Extending RPA with Machine Learning-based Analysis
The most practical way to apply ongoing machine learning to RPA implementations is to treat RPA as a supplier of a large set of operational data. This data is fed into a “learning system” that then identifies patterns and other “data features,” which can be used to optimize existing encoded bots. This ongoing learning has significant value since you cannot ask operational staff to constantly report their every input and output, but you can require the same of a computer system. This ability presents an opportunity to apply machine-learning-based AI to many different processes.
Customer Onboarding RPA
Let’s take a customer onboarding process at a financial institution. This process involves extensive coordination between internal staff reviewing required documentation and the customer supplying it. Many perfunctory tasks are involved in this activity and ideal for RPA:
- Verification that all required documentation is submitted
- Review of data within documentation against defined policies (e.g., income and employment)
- Know-your-customer checks including verification of authenticity of ID (e.g.,address verification and ID verification)
These processes can be accomplished manually, but RPA is gradually working its way into this “front office” process. Let’s take a look how and see where application of AI can further add value:
|Document ID||Customer submits required documentation in-person or through submitting via smartphone app.||RPA, using document classification, can identify and sort documents, providing notification of missing documentation to the bank staff.||RPA can be trained via a learn-by-example approach, but cannot handle unknown documents that are submitted, which are treated as exceptions. These exceptions can be automatically identified and routed through the training system to update the set of known documents.|
|Customer Data Entry||Bank staff enters data from supplied documents into the banking system.||RPA, using automated data extraction via OCR, locates and populates data into the software.||While RPA can benefit from OCR, location of this data will vary with exceptions handled by bank staff via manual data entry. The data not found, can use values entered by the staff to update rulesets automatically so that data located on similar documents can be automated the next time.|
|ID verification||Bank staff view supplied identification.||RPA, using image analytics can identify presence of watermarks, microprint or other security features. Name, ID number, and address can be extracted and input into credit check system.||Just as with the previous two examples, AI benefits RPA when exceptions are encountered. These exceptions can be submitted to the learning system in order to learn new security features.|
|Blacklist check||Bank staff reviews the name and compare against company-published KYC blacklists.||RPA, using OCR, can extract names and match database of KYC entries.||Names incorrectly located or extracted can be identified as exceptions and added to a database to improve OCR and reduce the likelihood of future errors.|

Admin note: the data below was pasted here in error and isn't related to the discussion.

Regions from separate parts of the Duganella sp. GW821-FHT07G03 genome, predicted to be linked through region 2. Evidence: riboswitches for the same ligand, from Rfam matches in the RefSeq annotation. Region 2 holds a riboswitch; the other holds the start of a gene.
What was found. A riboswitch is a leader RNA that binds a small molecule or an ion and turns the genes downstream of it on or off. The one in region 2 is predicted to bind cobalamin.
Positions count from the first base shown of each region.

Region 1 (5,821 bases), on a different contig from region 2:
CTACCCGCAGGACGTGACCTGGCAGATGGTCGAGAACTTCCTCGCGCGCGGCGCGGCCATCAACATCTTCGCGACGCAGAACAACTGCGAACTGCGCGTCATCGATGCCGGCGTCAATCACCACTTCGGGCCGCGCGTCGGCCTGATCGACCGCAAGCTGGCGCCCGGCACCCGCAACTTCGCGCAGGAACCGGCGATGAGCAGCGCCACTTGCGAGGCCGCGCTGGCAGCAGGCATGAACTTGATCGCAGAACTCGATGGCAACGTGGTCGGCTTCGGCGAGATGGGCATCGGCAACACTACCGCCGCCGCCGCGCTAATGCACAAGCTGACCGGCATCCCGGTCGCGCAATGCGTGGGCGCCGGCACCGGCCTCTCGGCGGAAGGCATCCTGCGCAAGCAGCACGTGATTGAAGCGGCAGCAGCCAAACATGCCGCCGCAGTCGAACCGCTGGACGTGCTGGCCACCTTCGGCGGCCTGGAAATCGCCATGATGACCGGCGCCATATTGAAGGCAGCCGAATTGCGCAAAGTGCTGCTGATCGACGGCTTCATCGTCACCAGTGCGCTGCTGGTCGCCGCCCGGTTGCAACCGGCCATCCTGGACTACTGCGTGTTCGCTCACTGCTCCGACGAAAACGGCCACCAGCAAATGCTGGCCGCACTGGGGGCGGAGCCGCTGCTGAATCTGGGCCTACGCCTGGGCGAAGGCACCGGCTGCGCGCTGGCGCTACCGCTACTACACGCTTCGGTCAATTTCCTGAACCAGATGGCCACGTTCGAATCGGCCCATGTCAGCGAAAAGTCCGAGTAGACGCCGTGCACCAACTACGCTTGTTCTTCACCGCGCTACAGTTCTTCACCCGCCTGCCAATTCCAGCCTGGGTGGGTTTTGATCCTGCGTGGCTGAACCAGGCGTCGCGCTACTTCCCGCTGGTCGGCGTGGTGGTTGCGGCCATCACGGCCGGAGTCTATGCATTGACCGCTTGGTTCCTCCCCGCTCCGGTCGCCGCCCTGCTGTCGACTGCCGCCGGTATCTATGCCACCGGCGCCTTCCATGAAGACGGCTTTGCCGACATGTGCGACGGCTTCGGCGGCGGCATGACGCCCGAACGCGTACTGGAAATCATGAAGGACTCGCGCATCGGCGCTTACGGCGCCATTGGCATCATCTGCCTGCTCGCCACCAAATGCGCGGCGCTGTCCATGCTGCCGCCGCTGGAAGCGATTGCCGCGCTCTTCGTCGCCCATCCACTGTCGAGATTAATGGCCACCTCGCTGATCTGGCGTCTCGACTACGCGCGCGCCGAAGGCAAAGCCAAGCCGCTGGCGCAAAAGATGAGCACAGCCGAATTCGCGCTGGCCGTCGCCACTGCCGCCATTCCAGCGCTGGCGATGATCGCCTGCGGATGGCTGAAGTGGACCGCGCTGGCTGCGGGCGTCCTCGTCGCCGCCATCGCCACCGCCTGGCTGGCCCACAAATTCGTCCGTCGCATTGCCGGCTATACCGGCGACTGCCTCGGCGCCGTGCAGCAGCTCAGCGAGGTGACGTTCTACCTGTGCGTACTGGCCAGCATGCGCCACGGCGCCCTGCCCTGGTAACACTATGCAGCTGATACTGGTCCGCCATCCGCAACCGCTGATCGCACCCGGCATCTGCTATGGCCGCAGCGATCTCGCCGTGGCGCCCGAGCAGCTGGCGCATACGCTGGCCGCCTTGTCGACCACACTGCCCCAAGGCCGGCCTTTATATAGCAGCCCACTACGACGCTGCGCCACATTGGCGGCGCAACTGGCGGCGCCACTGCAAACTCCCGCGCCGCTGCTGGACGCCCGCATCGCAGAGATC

As demonstrated through this illustration, the main benefit of applying AI to RPA systems is to reduce the potential for exceptions, which require costly and slower manual processing. This exception‑reducing workflow takes advantage of RPA’s inherent ability to collect key discreet data in the background on successes and failures which can create a closed-loop system through an automated update of existing rulesets using machine learning-based AI.
Fulfilling the Promise of RPA
RPA platforms hold a lot of promise to make significant change across many industries. They have matured to the degree where successful application of automation can be accomplished without a large investment of staff time and capital expenditures. The leaders of RPA have adopted a machine learning approach to initial configuration that benefits from easier-to-use, more-flexible, adaptive rule sets over its more brittle rules-based AI cousin using expert systems.
Still, we have a long way to go before RPA completely fulfills its “robotic” mission of completely removing the human element from our business processes, both in the front and back offices. Using machine learning platforms to also incorporate new information gathered from background collection of workflow exceptions is the most-practical next step to achieving full automation.
Find out more about how placing Parascript self-learning document automation at the core of cognitive Robotic Process Automation (RPA) enables your complex document-based process to access key data.
If you found this news interesting, you might find this RPA eBook useful: